Tesla vehicles are about to start warning drivers more often: Keep your hands on the wheel, even if Autopilot is activated.
The electric car startup sent an update to its Autopilot software last weekend.
Tesla's Autopilot feature is not fully autonomous. It only handles some functions, such as helping to keep a car in its lane or braking behind other vehicles. Tesla owner's manuals instruct drivers to keep their "hands on the steering wheel at all times."
An algorithm controls when Tesla vehicles warn their drivers to put their hands on the wheel.
A message can pop up on the dashboard screen and chimes will sound. The notifications are triggered based on a variety of factors - including how fast the car is traveling, where it is in relation to other cars on the road, and how long it's been since the driver's hands were last detected. The warnings can escalate if they are ignored by the driver.
With the latest software update, Tesla drivers will start receiving notifications more frequently, especially if they're driving at high speeds.
The update was reported earlier by Electrek, a blog that tracks developments in the electric vehicle market.
Tesla's Autopilot system has faced criticism. Critics argue the name Autopilot implies that the car is capable of fully autonomous driving, which can lull drivers into a false sense of security.
Tesla vehicles have been involved in fatal crashes during which Autopilot was engaged, but the drivers were not holding the steering wheel in the moments before impact.
One fatal incident occurred in California earlier this year, and it prompted the National Transportation Safety Board to open another probe. A preliminary report that came out last week from the NTSB said the driver's hands were off the steering wheel for six seconds before his Model X collided with a highway barrier.
Tesla and its CEO, Elon Musk, defended the Autopilot feature.
"The consequences of the public not using Autopilot, because of an inaccurate belief that it is less safe, would be extremely severe," Tesla said in a March blog post about the fatal Model X crash.
Tesla has repeatedly referred to a report from the National Highway Traffic Safety Administration about the 2016 Model S crash, which found that activating Autopilot's steering function correlated with a 40% reduction in crash rates. The report has been widely criticized, and NHTSA later said it "did not assess the effectiveness of this technology."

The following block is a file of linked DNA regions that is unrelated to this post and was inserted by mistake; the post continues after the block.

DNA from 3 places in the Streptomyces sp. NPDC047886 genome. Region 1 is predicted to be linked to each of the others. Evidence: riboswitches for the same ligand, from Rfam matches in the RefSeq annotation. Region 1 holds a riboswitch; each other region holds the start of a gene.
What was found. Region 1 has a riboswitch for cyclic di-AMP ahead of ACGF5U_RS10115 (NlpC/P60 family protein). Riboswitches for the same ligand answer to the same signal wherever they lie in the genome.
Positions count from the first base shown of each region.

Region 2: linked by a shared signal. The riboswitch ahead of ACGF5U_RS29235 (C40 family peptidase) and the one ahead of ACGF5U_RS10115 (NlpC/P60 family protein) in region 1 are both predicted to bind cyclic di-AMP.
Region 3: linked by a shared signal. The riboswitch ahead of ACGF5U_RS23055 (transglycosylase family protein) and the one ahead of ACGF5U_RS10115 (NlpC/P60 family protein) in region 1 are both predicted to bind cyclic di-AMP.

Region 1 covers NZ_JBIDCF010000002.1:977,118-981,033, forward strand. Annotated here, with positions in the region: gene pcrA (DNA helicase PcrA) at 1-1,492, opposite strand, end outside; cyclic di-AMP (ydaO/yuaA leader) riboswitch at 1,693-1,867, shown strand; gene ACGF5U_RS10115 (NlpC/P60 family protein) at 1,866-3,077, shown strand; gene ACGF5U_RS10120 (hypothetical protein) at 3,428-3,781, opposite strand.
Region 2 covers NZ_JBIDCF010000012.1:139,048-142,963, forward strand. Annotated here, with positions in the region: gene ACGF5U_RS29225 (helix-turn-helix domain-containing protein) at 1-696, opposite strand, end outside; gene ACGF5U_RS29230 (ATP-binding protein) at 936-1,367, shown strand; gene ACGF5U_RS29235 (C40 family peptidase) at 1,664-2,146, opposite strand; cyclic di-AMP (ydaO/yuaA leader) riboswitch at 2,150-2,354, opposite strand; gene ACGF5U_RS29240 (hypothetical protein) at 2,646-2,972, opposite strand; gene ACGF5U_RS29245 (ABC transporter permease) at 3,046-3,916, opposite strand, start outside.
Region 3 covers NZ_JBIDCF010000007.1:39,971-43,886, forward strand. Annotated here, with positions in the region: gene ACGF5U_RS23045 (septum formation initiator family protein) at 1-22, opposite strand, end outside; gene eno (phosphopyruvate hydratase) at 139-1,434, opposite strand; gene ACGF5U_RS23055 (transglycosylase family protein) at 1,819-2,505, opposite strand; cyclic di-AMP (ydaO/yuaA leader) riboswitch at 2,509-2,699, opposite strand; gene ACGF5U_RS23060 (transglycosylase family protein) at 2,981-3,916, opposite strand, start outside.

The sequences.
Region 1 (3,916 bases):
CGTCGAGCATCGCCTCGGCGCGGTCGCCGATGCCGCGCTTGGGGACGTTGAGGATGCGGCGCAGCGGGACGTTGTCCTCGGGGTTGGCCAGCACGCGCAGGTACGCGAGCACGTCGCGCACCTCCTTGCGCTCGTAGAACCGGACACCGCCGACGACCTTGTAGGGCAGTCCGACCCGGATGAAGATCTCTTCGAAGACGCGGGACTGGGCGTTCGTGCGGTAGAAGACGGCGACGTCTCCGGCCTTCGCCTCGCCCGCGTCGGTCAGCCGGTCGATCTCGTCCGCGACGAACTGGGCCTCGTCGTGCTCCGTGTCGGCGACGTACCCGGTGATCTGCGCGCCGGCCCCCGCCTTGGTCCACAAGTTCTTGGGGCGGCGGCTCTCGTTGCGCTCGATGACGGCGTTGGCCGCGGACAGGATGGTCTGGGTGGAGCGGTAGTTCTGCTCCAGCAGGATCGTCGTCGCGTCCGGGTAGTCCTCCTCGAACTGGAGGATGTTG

It's unclear if the latest software update was prompted by the most recent crash. Tesla routinely rolls out updates to software, and it's unclear how long this upgrade has been in the works. A Tesla spokesperson declined to comment.
The latest version has already attracted its share of critics who say the car warns drivers too often, which some have referred to as "nagging."
One Twitter user said the "update was a step backwards for [Autopilot] safety. The increased nags made it so I simply didn't use [Autopilot] anymore because even with hands on the wheel it still would nag."
The critique prompted a response from Musk over the weekend: "Sigh. This is crux of matter: can't make system too annoying or people won't use it, negatively affecting safety, but also can't allow people to get too complacent or safety again suffers. Latest update should have a positive effect on latter issue especially."
Another Twitter user wrote that the update "is a pain."
"I now need to white knuckle death grip the wheel to keep away the nags. Don't need to keep my foot on the peddles (sic) with old school cruise control!" the tweet reads.
Tesla steering wheels do not detect the pressure of a driver's grip. Instead, Tesla steering wheels identify hands by "recognizing light resistance as the steering wheel turns, or from you manually turning the steering wheel very lightly," according to a Tesla owner's manual.
Musk said in a tweet that another Autopilot update would change how warnings are worded to be more clear about how the car detects drivers' hands.
"Will be adjusting screen alert to clarify that we mean 'slight up or downward force on the wheel,' not really 'hold the wheel,'" he said.